China Cracks Down on Misleading Cosmetic Claims—Here's How to Comply

With tighter cosmetic regulations in China, the country is watching for and subduing misleading or false product claims.
With tighter cosmetic regulations in China, the country is watching for and subduing misleading or false product claims.
Photo 169060686 © Supawat Punnanon |

Market regulation authorities at all levels in China are gradually strengthening their oversight of false or misleading cosmetic product claims, as reported by regulatory consulting firm ChemLinked.

Previously: Asia Update: Label and Claim Rules, CBD, Microbeads, Naturals and Men's Cosmetics

This comes from the introduction and implementation of the Cosmetics Supervision and Administration Regulation (CSAR) and its supporting regulations and policies.

Advertising Offenses

According to incomplete statistics, from June to August 2021, more than 20 cosmetic companies were penalized for false or misleading publicity, including international beauty giants, Chinese domestic brands, wholesalers and online platforms. The administrative penalties for illegal, misleading and inaccurate claims are primarily based on the Anti-Unfair Competition Law.

Illegal acts include: false advertising; false or misleading claims; inaccurate and unclear descriptions of product functions; use of absolute terms; use of medical terms; and false advertising. False and misleading advertising comprised the majority of offenses, along with products lacking efficacy evidence or exaggerating efficacy.

Compliance Solutions

To better align with China's supervisions and avoid unnecessary economic losses, ChemLinked suggests cosmetic stakeholders take the following straightforward risk control measures.

  • Fully comply with China’s new cosmetic regulations concerning claims and advertising such as CSAR, Standards for Cosmetic Efficacy Claim Evaluation and Administrative Measures on Cosmetics Labeling; carry out self-inspection and rectification; and correct irregular publicity behaviors as soon as possible to maintain corporate reputation and brand image.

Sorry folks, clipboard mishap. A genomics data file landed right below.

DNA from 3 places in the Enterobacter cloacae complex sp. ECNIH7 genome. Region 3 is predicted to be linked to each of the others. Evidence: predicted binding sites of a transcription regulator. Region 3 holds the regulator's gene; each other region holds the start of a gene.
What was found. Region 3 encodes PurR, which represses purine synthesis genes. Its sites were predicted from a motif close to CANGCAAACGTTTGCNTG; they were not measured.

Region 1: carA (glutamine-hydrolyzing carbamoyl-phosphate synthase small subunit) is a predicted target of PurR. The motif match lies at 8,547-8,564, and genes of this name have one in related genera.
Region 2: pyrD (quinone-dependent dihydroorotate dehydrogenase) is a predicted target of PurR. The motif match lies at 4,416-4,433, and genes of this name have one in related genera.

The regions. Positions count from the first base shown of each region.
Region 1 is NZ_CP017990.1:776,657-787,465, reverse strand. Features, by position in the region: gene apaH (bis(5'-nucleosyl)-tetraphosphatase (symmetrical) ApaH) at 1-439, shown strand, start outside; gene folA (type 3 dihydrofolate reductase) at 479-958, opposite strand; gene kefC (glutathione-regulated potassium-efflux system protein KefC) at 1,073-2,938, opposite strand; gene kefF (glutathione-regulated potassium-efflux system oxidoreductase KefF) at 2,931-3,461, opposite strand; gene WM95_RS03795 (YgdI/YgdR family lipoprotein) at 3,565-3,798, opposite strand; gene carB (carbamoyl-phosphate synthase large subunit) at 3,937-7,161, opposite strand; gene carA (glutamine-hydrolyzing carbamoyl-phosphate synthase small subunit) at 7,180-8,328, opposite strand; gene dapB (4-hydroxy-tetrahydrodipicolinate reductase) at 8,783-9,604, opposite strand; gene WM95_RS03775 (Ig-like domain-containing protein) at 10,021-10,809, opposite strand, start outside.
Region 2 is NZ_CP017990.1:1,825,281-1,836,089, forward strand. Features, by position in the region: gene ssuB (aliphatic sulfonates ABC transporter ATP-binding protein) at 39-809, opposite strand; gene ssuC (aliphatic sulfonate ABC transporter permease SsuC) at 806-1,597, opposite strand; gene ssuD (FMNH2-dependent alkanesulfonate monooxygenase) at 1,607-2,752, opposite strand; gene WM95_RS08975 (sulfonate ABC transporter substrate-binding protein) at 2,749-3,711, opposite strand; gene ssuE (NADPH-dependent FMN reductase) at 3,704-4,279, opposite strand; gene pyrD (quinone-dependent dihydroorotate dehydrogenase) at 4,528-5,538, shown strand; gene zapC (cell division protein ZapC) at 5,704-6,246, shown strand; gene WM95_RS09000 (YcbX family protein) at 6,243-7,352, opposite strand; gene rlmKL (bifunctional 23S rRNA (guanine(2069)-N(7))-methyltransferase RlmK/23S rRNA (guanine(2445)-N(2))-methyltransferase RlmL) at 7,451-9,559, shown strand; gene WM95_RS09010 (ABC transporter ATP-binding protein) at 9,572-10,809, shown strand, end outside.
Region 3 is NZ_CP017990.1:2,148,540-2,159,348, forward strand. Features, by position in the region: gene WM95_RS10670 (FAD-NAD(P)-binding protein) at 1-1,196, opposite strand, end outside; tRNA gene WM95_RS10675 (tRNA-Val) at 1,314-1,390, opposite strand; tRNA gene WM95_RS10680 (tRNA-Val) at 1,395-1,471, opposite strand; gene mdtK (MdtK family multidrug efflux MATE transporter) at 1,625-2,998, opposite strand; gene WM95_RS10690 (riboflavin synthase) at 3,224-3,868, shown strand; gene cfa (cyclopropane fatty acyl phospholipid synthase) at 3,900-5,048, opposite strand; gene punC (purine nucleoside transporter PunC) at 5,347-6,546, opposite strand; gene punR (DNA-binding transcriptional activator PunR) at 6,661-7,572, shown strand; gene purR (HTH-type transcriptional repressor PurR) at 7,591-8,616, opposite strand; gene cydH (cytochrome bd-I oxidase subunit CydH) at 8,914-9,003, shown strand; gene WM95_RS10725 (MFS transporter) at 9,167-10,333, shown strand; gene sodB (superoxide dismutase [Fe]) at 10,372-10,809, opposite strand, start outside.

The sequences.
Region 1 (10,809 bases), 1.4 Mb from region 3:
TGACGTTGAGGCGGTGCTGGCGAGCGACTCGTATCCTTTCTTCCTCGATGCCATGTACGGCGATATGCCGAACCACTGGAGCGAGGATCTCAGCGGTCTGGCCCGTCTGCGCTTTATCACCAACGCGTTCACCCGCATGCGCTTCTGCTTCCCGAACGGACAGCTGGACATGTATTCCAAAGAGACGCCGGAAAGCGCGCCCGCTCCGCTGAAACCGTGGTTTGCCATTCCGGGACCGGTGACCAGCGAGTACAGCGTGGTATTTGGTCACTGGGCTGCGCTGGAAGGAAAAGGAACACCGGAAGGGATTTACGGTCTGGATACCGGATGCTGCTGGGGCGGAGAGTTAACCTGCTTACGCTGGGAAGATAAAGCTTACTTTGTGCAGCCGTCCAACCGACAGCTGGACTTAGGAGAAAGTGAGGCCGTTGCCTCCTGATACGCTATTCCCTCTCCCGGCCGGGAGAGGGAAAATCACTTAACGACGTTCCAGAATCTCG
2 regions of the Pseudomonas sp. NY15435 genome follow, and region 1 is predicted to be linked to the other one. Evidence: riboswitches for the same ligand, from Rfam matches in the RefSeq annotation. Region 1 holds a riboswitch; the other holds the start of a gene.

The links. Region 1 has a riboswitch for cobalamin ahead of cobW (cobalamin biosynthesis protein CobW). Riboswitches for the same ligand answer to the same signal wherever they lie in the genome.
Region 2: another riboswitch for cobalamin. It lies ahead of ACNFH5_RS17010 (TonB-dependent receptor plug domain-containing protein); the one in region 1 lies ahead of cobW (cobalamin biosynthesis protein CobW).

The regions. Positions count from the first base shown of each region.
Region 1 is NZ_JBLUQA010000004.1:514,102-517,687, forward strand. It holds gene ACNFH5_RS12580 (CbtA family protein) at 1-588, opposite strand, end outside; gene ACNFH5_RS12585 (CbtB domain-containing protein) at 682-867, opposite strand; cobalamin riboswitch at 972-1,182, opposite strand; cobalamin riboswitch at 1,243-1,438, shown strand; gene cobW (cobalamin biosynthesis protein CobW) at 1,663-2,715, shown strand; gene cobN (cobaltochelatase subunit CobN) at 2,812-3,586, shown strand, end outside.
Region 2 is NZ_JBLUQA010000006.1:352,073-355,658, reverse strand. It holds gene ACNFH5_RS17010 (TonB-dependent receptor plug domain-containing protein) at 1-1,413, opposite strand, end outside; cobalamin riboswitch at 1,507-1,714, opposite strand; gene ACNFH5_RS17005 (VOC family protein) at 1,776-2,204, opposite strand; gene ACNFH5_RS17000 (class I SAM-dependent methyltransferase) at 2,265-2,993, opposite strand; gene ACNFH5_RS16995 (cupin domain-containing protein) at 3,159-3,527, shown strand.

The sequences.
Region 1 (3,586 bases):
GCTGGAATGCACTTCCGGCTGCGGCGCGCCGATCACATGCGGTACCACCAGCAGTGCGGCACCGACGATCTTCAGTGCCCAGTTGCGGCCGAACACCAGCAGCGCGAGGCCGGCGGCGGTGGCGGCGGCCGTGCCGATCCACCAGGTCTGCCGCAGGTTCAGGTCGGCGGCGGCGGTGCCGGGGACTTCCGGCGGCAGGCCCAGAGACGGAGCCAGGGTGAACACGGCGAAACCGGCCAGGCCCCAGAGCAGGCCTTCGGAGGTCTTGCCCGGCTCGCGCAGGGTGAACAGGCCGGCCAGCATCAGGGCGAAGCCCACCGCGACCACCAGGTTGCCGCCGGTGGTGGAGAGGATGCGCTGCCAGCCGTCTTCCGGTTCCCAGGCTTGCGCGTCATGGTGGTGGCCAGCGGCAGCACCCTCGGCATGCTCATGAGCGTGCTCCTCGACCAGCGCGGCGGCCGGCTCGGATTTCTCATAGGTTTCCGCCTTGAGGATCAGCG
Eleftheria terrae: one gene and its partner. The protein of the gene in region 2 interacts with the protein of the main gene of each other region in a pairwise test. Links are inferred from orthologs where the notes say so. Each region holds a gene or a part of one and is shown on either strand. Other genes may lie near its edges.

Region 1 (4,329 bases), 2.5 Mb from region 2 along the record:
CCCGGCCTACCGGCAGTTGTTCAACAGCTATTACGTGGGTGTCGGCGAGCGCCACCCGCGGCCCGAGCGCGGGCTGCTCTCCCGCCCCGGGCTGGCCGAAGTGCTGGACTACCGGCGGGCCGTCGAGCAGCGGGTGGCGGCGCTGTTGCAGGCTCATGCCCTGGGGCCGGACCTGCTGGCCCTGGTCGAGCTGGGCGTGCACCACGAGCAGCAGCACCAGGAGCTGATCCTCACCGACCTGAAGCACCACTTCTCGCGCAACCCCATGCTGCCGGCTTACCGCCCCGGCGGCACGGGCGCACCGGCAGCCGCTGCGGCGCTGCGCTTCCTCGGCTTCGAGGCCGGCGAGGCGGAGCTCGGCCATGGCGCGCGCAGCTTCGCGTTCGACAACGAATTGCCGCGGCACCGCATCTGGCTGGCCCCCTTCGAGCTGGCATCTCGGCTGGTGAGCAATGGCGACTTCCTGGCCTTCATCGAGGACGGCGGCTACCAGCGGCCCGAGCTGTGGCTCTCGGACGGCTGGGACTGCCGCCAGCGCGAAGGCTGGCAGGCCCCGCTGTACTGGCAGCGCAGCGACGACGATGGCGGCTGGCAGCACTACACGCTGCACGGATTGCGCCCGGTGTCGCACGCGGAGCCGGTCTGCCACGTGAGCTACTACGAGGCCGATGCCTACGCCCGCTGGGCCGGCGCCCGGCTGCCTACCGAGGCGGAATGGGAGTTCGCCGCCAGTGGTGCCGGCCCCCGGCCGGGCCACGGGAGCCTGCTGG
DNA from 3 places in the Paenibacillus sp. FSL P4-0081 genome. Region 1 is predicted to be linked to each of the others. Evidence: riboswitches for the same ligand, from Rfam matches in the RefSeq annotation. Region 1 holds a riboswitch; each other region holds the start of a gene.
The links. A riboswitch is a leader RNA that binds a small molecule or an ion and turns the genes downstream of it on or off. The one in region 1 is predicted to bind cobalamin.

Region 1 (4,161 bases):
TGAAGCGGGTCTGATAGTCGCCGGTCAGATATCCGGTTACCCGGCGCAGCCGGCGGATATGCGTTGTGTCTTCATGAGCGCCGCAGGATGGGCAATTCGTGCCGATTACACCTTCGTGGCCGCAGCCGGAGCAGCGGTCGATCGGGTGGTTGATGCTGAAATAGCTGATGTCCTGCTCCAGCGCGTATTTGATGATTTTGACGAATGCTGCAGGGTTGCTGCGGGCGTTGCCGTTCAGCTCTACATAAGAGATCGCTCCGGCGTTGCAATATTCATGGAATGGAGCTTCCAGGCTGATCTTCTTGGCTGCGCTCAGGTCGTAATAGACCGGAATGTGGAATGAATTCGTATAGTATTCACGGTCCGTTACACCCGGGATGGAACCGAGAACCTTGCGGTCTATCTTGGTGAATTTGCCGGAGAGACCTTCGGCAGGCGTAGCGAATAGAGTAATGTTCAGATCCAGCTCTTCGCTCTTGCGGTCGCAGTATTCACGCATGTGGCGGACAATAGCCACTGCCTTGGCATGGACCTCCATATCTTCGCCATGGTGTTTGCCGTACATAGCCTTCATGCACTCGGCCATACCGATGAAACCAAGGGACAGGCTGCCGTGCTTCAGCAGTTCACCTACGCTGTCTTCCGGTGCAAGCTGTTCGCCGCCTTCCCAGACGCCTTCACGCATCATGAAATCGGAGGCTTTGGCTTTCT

• Pay attention to cosmetic efficacy claims. For products in the process of efficacy evaluation, evaluators will ensure that the evaluation results are scientific, accurate and reliable. For notified products whose efficacy claims have not been validated, companies must conduct efficacy claim evaluations and upload the evaluation abstracts within a given time limit. Any efficacy claim that cannot be supported by an efficacy claims evaluation report should not be used in advertising.

  • Ensure that the product’s packaging and advertising content comply with the Advertising Law and avoid the use of fictitious, exaggerated and absolute terms, as well as medical terms or other expressions that are inconsistent and may be easily misunderstood by consumers. It is recommended that companies make an internal negative list of advertising terms based on product characteristics combined with the provisions of the Advertising Law, and update it in a timely manner.

  • Ensure that the sales and product promotion behaviors of business operators comply with the relevant provisions of the Anti-Unfair Competition Law. Avoid conducting any false or misleading commercial publicity to defraud or mislead consumers in respect of the performance, functions, quality, sales, user comments and honors of the commodities. Finally, do not fabricate or disseminate false or misleading information to damage the goodwill or product reputation of competitors.
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